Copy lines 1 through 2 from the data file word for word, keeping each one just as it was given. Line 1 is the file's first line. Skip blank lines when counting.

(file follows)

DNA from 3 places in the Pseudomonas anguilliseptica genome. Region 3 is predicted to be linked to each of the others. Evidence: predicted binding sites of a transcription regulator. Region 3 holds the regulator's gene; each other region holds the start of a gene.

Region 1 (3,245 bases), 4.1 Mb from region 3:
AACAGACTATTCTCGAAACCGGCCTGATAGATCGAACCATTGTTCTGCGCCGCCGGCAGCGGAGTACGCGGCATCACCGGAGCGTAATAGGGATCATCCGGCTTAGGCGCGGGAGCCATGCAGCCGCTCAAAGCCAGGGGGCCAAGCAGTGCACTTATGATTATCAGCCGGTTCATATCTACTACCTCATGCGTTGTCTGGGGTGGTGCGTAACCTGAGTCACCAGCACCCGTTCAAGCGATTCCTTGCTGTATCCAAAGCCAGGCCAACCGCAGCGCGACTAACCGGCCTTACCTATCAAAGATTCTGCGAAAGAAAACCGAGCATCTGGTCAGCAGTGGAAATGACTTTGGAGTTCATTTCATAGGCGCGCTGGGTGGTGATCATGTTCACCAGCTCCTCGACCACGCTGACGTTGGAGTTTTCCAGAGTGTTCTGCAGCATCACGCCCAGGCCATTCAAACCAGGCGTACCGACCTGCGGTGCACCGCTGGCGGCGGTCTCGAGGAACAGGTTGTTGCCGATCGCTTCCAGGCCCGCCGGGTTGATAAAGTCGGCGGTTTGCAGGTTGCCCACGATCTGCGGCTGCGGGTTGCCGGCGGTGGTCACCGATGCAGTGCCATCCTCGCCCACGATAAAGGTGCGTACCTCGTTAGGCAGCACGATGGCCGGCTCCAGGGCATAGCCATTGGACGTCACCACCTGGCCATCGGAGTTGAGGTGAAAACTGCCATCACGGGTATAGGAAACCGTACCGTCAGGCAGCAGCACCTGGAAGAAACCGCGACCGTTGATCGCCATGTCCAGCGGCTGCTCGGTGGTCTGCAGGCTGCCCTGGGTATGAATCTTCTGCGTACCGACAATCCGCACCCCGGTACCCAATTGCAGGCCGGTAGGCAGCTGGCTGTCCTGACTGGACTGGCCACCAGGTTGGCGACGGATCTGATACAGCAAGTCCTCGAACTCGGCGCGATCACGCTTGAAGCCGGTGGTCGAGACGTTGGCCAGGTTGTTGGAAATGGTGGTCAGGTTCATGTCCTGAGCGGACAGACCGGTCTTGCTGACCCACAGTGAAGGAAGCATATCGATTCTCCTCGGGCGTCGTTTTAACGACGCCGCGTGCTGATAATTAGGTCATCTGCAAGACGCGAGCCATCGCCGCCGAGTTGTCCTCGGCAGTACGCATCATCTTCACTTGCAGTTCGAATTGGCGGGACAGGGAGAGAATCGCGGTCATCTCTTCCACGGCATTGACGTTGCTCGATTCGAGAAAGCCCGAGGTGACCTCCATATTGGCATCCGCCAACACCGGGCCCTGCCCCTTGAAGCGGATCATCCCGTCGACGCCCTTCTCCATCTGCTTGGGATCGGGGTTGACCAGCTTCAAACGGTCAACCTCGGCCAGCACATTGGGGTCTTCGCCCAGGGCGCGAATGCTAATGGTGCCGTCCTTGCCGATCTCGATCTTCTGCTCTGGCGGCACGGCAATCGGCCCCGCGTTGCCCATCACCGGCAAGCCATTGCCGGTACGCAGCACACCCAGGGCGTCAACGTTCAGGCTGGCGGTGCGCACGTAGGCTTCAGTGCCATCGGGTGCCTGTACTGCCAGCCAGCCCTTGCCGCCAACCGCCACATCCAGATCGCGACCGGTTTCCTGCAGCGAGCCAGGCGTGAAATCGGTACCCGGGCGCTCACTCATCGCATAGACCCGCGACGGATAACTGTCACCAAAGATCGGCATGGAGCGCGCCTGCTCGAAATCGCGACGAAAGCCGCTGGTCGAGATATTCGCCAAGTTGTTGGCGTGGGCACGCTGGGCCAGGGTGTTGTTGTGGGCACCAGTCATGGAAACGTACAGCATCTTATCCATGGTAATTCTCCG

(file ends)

DNA from 3 places in the Pseudomonas anguilliseptica genome. Region 3 is predicted to be linked to each of the others. Evidence: predicted binding sites of a transcription regulator. Region 3 holds the regulator's gene; each other region holds the start of a gene.

Region 1 (3,245 bases), 4.1 Mb from region 3: